Power was drawn from the battery bank and ran to a Xantrex 175 amp d/c main disconnect, then to an inverter. Since I wanted to power small battery chargers, cell phone charger, home office equipment, and various other electronics, I chose a true sine-wave inverter, the Xantrex xw1800.
The inverter fed a second Square D 100 amp breaker box, from which all a/c circuits emitted. I wanted a/c power in the “kitchen” to power a blender, crock pot, and various other kitchen aids. We wanted a/c in the entertainment corner to power stereo and tv hardware, although I retained the d/c components to use during the lean power winter months.
We now have a building wired in duplicate, one breaker box each for a/c and d/c circuits. Direct current powers all interior and exterior lighting, a ceiling fan, small refrigerator, stereo and tv, small fans for HVAC and the composting toilet, and numerous receptacles throughout the building. Alternating current powers a window air-conditioning unit, stereo and tv, the home office, and numerous receptacles.
This arrangement could be very dangerous. What if we plug an a/c load into a d/c receptacle, or vice-versa? Something just blew up! The simple solution is to use keyed plugs and receptacles. Most standard 110 a/c plugs use two vertical spades, but plugs and receptacles are available with one vertical and one horizontal spade, which were used for d/c circuits. This must be done to adhere to code, but more importantly, is a no-brainer. We can’t mix up a/c and d/c circuits and appliances and have things blowing up!
We switched from florescent to Utilitech 61621 floodlight fixtures, available at Lowe’s for about eight bucks.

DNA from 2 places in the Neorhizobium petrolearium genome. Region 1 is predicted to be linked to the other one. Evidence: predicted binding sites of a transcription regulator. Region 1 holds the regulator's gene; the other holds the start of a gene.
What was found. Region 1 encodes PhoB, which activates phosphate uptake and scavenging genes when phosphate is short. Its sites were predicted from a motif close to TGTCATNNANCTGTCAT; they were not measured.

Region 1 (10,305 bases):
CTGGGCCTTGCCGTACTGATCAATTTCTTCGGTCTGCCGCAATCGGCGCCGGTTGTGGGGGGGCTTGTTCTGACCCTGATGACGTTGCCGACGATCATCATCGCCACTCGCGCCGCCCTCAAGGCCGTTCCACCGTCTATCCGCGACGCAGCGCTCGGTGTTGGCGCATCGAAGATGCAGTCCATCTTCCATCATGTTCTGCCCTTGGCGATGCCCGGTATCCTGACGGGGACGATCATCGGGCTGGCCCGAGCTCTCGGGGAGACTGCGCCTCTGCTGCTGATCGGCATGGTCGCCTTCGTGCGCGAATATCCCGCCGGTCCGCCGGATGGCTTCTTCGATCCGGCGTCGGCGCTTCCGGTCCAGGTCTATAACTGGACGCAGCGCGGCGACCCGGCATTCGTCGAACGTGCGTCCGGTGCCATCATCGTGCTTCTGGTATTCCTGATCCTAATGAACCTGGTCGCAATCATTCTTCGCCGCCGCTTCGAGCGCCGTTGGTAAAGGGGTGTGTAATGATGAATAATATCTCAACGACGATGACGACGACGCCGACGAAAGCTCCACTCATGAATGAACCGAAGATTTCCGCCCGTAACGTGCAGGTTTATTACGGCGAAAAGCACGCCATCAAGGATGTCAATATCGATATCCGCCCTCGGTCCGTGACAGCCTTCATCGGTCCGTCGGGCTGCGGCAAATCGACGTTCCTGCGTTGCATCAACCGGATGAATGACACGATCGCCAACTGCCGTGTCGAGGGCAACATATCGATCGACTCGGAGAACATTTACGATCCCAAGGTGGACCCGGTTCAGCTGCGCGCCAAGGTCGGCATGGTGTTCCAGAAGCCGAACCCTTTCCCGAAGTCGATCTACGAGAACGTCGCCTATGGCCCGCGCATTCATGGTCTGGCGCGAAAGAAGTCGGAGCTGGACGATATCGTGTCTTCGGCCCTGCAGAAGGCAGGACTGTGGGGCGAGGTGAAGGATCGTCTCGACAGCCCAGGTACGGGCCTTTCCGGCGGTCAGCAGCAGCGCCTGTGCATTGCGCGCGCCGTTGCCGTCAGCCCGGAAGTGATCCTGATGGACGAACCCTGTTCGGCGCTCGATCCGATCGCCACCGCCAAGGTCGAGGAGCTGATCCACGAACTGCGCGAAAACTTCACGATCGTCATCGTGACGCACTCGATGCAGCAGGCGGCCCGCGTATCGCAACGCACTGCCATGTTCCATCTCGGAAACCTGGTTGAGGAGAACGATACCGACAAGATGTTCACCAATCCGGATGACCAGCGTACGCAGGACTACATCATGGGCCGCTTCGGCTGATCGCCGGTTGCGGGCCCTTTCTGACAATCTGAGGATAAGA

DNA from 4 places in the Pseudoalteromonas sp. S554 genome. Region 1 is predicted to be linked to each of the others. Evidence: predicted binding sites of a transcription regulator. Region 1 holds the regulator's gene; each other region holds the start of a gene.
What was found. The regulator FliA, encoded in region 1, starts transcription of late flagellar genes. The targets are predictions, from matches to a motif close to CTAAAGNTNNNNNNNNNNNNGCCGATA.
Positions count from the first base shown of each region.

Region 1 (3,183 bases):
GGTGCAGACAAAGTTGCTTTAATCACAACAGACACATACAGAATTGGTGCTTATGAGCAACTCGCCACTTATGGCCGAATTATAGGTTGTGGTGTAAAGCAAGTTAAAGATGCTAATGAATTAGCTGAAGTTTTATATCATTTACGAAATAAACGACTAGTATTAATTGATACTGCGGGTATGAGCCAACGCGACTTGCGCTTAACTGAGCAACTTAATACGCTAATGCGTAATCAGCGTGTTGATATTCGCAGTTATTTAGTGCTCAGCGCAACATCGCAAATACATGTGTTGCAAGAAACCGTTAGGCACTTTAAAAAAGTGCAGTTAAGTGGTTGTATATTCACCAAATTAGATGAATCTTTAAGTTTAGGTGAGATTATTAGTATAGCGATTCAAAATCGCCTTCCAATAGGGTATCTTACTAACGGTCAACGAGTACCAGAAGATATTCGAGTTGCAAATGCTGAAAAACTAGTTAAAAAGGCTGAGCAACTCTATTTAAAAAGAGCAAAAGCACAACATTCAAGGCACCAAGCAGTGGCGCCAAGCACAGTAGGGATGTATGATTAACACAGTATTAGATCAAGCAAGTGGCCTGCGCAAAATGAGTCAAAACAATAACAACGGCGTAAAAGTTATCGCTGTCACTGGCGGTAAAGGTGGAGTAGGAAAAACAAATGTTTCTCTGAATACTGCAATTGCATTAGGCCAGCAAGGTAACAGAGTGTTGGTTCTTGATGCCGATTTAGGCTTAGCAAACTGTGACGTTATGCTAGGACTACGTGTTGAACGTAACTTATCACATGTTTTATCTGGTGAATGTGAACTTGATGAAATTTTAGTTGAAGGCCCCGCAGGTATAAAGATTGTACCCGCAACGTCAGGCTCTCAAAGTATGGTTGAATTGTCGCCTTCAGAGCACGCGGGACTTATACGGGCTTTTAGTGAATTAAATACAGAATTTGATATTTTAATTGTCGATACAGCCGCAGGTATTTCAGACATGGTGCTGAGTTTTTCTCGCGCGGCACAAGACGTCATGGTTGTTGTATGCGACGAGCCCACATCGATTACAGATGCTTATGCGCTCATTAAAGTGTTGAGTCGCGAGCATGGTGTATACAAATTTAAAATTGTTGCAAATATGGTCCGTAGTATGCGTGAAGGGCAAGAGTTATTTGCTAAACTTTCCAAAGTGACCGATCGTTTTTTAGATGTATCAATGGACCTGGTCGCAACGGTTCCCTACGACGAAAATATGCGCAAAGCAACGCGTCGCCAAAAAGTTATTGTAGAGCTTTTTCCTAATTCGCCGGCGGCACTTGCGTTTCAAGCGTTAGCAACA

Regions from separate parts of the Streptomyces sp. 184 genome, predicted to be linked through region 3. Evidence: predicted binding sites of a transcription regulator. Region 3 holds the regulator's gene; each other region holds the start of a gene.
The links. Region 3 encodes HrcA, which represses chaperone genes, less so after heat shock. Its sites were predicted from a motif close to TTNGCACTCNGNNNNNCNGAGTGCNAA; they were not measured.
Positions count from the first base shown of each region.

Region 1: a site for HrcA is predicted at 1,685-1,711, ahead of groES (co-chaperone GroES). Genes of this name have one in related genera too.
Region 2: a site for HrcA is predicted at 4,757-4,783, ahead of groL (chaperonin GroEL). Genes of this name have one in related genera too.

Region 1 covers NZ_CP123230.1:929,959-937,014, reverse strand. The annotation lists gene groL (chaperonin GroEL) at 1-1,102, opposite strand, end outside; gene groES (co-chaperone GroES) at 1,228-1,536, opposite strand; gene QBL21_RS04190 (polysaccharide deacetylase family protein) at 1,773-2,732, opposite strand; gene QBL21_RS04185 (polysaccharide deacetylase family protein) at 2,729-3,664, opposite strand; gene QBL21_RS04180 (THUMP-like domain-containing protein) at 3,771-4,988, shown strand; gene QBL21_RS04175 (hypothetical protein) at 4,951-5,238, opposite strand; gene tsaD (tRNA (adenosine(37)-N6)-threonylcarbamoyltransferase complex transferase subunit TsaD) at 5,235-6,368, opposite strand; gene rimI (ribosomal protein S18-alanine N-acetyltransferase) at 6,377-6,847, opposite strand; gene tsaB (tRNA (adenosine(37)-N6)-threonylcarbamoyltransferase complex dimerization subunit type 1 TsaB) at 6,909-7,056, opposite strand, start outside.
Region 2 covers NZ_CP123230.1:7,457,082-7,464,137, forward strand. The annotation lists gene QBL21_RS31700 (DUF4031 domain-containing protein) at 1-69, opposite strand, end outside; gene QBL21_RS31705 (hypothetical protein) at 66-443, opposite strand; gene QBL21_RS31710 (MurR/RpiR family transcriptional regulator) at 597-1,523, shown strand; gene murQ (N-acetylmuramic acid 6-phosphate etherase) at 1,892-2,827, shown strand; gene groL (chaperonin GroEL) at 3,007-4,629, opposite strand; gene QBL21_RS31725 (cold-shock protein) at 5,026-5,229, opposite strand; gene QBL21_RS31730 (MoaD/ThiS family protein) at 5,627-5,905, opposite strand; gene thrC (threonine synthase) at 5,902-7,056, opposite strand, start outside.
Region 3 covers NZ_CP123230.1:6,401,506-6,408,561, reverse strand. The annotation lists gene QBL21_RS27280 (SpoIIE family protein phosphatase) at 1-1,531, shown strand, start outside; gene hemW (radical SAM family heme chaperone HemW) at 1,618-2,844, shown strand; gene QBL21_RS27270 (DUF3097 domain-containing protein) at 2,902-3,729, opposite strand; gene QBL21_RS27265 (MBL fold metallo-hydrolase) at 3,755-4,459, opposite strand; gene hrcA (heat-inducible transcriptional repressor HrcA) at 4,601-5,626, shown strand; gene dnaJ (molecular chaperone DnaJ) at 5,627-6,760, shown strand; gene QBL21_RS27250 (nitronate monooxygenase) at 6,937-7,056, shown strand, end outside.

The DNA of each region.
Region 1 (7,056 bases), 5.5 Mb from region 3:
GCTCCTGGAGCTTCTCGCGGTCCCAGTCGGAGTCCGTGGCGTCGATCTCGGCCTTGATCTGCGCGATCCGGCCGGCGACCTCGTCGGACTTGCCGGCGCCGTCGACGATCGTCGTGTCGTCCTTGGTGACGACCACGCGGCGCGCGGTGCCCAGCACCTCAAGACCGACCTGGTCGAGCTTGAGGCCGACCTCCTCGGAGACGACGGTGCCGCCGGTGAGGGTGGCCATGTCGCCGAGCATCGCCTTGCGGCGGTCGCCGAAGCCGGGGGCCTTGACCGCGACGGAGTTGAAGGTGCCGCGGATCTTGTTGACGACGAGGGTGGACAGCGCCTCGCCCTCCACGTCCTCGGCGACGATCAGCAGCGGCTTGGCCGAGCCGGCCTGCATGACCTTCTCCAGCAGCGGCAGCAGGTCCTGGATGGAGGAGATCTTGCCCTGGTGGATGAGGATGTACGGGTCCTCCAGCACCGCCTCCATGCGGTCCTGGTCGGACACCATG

An unlimited budget would eliminate these concerns, but this entire experiment was designed to use as little cash as possible and still be “livable.” Oak Ridge National Laboratory has designed and built an ultra efficient, some call “net zero,“ home that is “energy neutral.” It supplies all of it’s own energy needs. The trouble is, the budget needed to construct this home is out of reach for most of us. For this technique to be useful, it must remain realistic, cost wise. The foremost goal of this experiment was to live without monthly bills of several hundred dollars or more, with some level of comfort, and not need a $100,000.00 budget to do it.
If you have followed all of these articles since the beginning, it is clear that we are trying to build a rather conventional house using some unconventional methods, most of which have worked out extremely well. My wife has commented on numerous occasions that the power system has worked out best, by far, of any of the ideas that I’ve put into practice. I agree. Solar power has been the most important factor in our ability to conjure up a sustainable
lifestyle. I am amazed that society as a whole has not embraced this wonderful technology. If a system is designed correctly, it will be as close to perfection as one can get.
In future articles, I will detail such topics as heating and ventilation, rainwater harvesting, the home office, outdoor living spaces, and give details about the battery bank storage set-up.
The best thing about this entire venture is that anyone can do it. I have no college degree, and when I began this mess (uh experiment), I had little specialized training. I suppose I got lucky, achieving such success on the first try. Plenty of research was the most beneficial tool that I started with. That, and the desire to reuse and recycle any and everything when possible.
In memory of my “little brother” Jeffrey Allen Hurd, Rest In Peace
All photos by: Jeff & Kathy Chaney
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